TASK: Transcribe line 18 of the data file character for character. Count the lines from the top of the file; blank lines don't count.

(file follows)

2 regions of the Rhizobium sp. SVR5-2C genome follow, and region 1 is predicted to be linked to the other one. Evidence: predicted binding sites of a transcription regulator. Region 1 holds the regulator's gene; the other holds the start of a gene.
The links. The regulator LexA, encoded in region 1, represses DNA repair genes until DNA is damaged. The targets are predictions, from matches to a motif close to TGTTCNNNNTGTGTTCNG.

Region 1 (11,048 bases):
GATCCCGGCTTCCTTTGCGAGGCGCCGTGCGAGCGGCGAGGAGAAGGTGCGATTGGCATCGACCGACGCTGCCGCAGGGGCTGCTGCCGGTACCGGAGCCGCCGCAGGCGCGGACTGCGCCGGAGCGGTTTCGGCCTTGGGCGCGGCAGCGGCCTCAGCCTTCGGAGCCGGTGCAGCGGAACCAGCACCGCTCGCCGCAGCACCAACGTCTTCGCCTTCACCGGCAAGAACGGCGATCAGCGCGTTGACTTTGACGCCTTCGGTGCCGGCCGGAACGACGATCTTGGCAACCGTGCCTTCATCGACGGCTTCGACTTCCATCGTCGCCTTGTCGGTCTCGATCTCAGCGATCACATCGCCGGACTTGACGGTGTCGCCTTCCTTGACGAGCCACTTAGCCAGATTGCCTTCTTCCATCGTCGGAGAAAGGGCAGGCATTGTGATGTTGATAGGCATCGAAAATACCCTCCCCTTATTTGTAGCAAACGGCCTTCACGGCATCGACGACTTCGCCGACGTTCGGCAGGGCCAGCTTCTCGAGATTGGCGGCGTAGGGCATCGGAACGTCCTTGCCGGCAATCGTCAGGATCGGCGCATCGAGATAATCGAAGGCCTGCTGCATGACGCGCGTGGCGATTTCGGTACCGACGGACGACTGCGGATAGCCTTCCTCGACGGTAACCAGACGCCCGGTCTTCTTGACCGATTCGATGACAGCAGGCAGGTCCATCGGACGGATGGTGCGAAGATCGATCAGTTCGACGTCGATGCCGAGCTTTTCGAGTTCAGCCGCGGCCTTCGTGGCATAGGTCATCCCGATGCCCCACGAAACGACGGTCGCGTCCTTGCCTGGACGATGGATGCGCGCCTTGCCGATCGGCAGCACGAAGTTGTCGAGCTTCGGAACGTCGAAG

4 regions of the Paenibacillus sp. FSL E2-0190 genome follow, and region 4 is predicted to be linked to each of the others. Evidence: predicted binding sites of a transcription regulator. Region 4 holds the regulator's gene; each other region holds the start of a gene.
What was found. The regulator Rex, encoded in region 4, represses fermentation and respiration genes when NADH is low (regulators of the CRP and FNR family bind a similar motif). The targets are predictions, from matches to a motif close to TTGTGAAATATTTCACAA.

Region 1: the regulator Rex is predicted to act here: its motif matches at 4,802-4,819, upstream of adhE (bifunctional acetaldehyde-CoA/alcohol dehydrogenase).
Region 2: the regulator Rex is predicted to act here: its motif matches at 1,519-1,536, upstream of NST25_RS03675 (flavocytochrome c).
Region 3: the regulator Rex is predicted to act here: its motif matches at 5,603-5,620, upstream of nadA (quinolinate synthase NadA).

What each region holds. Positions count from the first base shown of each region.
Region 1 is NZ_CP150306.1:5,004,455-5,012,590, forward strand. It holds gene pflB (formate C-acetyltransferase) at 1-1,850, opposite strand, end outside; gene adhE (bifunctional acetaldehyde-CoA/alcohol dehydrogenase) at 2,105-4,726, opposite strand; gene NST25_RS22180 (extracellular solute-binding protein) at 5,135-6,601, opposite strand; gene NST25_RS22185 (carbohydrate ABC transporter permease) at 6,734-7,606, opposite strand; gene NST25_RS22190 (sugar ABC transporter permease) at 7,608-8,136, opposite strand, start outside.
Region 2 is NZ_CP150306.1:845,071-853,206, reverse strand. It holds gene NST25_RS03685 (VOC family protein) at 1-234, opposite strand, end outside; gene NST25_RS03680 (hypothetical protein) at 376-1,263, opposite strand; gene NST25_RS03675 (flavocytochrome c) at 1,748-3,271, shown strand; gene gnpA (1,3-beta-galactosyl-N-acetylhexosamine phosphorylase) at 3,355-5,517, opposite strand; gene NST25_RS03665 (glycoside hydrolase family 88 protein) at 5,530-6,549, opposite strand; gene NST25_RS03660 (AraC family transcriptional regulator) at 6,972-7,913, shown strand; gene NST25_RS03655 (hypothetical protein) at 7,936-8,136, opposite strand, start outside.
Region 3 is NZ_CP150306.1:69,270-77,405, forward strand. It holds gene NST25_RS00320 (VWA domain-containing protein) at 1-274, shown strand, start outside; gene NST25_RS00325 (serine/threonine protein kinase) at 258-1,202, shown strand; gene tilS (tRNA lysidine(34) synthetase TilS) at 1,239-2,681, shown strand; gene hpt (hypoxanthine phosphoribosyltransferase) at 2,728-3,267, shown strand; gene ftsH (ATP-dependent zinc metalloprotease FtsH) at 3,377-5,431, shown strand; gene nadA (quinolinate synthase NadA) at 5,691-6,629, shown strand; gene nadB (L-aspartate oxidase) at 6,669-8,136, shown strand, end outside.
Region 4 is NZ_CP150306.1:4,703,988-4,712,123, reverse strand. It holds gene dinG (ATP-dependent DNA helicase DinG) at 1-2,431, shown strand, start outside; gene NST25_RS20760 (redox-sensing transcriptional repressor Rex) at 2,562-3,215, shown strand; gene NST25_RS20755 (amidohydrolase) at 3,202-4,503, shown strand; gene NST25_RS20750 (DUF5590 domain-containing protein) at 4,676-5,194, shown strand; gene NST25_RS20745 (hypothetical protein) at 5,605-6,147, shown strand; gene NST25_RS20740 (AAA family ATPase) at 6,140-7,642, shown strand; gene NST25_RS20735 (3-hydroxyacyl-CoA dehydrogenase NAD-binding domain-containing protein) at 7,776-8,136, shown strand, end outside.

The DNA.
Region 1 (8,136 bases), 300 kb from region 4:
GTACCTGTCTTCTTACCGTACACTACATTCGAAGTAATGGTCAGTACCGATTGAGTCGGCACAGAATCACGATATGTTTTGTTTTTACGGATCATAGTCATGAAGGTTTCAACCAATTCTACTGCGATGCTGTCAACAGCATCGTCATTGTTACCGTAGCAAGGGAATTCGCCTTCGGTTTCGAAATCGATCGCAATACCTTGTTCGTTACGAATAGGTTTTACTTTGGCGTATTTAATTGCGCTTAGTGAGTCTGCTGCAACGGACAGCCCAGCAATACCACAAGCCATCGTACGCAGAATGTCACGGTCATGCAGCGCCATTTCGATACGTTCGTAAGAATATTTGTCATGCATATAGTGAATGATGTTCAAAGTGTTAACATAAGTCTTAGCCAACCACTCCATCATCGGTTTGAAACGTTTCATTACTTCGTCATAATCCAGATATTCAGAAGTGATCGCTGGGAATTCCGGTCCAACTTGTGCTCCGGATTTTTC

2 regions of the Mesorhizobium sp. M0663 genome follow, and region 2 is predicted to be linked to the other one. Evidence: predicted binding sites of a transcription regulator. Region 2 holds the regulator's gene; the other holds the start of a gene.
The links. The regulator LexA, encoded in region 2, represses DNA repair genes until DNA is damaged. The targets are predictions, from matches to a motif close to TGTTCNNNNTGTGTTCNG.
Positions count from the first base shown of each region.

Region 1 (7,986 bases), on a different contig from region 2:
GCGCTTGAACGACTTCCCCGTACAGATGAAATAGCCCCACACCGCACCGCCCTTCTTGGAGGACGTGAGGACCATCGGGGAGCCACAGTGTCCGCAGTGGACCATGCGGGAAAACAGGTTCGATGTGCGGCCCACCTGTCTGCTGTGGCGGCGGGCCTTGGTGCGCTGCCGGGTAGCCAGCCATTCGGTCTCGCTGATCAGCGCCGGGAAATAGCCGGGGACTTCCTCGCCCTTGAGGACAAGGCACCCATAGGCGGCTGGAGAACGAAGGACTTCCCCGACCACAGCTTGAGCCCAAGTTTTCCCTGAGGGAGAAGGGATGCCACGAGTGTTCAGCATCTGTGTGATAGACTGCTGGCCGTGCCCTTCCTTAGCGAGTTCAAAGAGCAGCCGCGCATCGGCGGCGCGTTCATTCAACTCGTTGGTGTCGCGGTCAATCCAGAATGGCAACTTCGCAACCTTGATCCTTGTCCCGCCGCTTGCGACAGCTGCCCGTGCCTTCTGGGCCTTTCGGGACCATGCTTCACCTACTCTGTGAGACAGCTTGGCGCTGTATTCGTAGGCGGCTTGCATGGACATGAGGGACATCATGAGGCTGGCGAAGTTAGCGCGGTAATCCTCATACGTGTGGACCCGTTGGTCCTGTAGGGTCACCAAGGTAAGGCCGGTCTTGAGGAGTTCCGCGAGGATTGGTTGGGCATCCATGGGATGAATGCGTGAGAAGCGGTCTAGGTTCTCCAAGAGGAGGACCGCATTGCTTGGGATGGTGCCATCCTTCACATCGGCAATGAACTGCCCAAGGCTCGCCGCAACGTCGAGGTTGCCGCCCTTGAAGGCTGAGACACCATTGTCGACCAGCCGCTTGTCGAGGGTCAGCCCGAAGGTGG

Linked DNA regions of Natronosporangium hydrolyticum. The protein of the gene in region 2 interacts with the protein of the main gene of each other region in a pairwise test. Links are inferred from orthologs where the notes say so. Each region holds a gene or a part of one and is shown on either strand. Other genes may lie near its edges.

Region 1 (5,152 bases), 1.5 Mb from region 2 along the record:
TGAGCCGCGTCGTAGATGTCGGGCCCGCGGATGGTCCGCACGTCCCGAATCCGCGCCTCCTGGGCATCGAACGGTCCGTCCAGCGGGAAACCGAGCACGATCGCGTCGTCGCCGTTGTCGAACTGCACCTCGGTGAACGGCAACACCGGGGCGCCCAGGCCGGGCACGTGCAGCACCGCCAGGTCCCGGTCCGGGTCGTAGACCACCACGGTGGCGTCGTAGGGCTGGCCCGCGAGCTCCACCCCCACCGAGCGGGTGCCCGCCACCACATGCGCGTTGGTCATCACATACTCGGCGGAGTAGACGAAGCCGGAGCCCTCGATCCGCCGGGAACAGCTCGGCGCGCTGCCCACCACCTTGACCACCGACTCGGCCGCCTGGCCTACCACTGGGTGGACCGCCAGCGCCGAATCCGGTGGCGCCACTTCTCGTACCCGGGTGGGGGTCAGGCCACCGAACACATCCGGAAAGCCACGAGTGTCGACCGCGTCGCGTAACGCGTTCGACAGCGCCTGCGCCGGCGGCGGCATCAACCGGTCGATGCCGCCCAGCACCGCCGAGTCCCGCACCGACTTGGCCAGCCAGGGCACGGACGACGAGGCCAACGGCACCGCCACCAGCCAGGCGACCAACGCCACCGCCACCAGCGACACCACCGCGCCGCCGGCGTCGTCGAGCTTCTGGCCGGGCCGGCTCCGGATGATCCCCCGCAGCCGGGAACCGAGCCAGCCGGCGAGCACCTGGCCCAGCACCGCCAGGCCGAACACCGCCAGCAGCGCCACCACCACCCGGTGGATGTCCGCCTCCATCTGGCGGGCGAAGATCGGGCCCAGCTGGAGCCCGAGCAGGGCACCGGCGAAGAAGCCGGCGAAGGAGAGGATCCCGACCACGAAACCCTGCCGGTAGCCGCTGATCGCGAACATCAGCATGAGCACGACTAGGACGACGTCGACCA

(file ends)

2 regions of the Mesorhizobium sp. M0663 genome follow, and region 2 is predicted to be linked to the other one. Evidence: predicted binding sites of a transcription regulator. Region 2 holds the regulator's gene; the other holds the start of a gene.